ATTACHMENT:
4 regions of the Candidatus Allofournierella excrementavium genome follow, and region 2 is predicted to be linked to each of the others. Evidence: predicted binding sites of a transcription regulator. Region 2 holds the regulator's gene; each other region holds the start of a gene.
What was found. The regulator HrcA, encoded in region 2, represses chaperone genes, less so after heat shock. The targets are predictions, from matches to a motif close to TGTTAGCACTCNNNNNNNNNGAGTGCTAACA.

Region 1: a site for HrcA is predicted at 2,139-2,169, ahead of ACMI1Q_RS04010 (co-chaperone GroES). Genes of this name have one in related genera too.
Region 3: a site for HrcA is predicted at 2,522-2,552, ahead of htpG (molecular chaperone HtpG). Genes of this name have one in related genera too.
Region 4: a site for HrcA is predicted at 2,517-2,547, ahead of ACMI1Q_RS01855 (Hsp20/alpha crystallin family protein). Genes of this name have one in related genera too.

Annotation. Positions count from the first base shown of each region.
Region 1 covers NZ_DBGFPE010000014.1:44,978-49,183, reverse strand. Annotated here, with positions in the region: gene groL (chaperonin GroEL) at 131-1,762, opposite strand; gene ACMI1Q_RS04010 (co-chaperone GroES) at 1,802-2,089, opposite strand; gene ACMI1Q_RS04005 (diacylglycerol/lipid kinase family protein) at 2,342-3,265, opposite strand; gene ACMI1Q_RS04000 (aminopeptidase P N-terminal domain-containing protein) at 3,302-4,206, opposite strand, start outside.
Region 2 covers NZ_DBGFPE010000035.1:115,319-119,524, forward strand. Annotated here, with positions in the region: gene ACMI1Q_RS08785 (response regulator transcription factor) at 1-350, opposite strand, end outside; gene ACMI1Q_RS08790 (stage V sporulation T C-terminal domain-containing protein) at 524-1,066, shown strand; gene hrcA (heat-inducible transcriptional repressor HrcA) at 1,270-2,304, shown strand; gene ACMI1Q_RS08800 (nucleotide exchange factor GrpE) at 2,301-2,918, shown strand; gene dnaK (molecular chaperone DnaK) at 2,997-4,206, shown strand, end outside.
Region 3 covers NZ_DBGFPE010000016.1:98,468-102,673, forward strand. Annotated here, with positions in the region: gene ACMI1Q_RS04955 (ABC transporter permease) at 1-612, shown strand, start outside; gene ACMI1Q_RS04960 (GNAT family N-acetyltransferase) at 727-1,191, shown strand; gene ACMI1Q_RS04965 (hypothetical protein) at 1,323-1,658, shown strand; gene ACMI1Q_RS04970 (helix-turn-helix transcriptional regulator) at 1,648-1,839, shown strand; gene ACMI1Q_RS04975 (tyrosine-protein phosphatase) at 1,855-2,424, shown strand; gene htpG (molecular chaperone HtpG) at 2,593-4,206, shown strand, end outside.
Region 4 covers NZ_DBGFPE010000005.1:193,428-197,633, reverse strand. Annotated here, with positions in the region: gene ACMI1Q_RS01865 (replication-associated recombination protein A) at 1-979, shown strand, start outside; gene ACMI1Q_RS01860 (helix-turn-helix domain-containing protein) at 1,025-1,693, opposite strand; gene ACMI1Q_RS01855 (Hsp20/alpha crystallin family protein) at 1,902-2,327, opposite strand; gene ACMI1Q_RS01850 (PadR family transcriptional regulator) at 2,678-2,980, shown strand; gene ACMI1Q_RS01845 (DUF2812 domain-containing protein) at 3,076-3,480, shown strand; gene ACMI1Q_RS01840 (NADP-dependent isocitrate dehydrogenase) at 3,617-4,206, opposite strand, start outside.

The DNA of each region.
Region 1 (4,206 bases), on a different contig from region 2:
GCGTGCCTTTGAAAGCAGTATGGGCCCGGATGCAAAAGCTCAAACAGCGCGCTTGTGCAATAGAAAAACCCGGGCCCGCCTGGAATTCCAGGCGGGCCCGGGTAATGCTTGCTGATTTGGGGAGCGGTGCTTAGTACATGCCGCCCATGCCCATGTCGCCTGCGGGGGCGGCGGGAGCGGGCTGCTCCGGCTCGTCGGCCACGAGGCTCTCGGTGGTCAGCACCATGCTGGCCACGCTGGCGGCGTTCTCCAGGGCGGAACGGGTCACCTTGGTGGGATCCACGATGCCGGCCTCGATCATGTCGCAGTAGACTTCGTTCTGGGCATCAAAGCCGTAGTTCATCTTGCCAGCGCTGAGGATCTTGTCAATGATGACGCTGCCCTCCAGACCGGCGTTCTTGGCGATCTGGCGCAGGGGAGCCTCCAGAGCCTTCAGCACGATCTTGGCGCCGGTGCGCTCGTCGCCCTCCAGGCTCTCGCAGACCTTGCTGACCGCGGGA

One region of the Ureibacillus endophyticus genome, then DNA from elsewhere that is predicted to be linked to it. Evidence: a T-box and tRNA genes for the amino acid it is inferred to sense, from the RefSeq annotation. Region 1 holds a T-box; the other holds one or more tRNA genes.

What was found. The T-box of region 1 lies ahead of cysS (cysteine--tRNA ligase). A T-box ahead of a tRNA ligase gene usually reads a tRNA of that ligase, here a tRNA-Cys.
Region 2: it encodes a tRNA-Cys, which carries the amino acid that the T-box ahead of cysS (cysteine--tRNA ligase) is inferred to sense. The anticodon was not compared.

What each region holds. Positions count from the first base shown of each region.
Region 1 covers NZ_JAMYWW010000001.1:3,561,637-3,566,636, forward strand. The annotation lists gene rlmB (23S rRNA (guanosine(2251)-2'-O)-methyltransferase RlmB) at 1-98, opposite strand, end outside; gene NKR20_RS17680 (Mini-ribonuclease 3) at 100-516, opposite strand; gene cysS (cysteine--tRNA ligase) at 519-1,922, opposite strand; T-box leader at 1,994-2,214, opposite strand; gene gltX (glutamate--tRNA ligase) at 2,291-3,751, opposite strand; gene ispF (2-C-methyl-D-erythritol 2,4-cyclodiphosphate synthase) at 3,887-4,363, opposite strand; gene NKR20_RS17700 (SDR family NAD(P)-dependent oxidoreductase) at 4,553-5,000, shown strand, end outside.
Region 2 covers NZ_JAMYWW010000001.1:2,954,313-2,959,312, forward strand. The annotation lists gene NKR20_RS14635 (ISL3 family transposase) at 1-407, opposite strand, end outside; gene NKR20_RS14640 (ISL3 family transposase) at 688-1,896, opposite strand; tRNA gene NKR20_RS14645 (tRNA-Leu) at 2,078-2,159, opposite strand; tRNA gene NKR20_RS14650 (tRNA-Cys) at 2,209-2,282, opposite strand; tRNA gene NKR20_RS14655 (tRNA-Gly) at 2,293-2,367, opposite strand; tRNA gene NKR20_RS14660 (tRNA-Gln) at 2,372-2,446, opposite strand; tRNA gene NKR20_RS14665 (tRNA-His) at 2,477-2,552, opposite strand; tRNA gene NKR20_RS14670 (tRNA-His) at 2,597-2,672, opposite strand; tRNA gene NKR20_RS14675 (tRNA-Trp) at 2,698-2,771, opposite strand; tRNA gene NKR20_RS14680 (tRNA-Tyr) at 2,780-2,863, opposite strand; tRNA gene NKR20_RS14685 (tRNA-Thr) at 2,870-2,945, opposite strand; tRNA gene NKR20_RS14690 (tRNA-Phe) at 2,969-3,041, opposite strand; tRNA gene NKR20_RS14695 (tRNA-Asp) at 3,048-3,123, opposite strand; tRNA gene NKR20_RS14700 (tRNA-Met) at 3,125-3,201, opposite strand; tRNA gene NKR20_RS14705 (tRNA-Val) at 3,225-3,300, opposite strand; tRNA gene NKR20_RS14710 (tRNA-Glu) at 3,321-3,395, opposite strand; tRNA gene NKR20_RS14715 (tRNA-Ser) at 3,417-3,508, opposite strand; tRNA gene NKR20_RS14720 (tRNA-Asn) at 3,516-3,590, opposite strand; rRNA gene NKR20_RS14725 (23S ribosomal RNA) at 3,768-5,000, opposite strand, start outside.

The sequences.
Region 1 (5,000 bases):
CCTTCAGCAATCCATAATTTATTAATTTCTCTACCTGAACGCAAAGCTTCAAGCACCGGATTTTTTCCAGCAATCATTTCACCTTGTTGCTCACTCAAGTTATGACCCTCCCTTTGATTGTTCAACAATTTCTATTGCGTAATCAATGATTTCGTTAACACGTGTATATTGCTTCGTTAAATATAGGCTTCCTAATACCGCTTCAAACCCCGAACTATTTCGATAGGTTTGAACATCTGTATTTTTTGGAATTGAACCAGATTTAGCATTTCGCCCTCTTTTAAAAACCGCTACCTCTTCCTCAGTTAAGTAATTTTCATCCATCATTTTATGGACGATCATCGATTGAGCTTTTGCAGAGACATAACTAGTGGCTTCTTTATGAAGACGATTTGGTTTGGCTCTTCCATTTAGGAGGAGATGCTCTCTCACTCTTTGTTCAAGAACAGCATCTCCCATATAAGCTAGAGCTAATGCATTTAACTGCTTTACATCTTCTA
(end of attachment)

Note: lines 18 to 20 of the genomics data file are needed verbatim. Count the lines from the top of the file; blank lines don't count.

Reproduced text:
Region 1 covers NZ_JAMYWW010000001.1:3,561,637-3,566,636, forward strand. The annotation lists gene rlmB (23S rRNA (guanosine(2251)-2'-O)-methyltransferase RlmB) at 1-98, opposite strand, end outside; gene NKR20_RS17680 (Mini-ribonuclease 3) at 100-516, opposite strand; gene cysS (cysteine--tRNA ligase) at 519-1,922, opposite strand; T-box leader at 1,994-2,214, opposite strand; gene gltX (glutamate--tRNA ligase) at 2,291-3,751, opposite strand; gene ispF (2-C-methyl-D-erythritol 2,4-cyclodiphosphate synthase) at 3,887-4,363, opposite strand; gene NKR20_RS17700 (SDR family NAD(P)-dependent oxidoreductase) at 4,553-5,000, shown strand, end outside.
Region 2 covers NZ_JAMYWW010000001.1:2,954,313-2,959,312, forward strand. The annotation lists gene NKR20_RS14635 (ISL3 family transposase) at 1-407, opposite strand, end outside; gene NKR20_RS14640 (ISL3 family transposase) at 688-1,896, opposite strand; tRNA gene NKR20_RS14645 (tRNA-Leu) at 2,078-2,159, opposite strand; tRNA gene NKR20_RS14650 (tRNA-Cys) at 2,209-2,282, opposite strand; tRNA gene NKR20_RS14655 (tRNA-Gly) at 2,293-2,367, opposite strand; tRNA gene NKR20_RS14660 (tRNA-Gln) at 2,372-2,446, opposite strand; tRNA gene NKR20_RS14665 (tRNA-His) at 2,477-2,552, opposite strand; tRNA gene NKR20_RS14670 (tRNA-His) at 2,597-2,672, opposite strand; tRNA gene NKR20_RS14675 (tRNA-Trp) at 2,698-2,771, opposite strand; tRNA gene NKR20_RS14680 (tRNA-Tyr) at 2,780-2,863, opposite strand; tRNA gene NKR20_RS14685 (tRNA-Thr) at 2,870-2,945, opposite strand; tRNA gene NKR20_RS14690 (tRNA-Phe) at 2,969-3,041, opposite strand; tRNA gene NKR20_RS14695 (tRNA-Asp) at 3,048-3,123, opposite strand; tRNA gene NKR20_RS14700 (tRNA-Met) at 3,125-3,201, opposite strand; tRNA gene NKR20_RS14705 (tRNA-Val) at 3,225-3,300, opposite strand; tRNA gene NKR20_RS14710 (tRNA-Glu) at 3,321-3,395, opposite strand; tRNA gene NKR20_RS14715 (tRNA-Ser) at 3,417-3,508, opposite strand; tRNA gene NKR20_RS14720 (tRNA-Asn) at 3,516-3,590, opposite strand; rRNA gene NKR20_RS14725 (23S ribosomal RNA) at 3,768-5,000, opposite strand, start outside.

The sequences.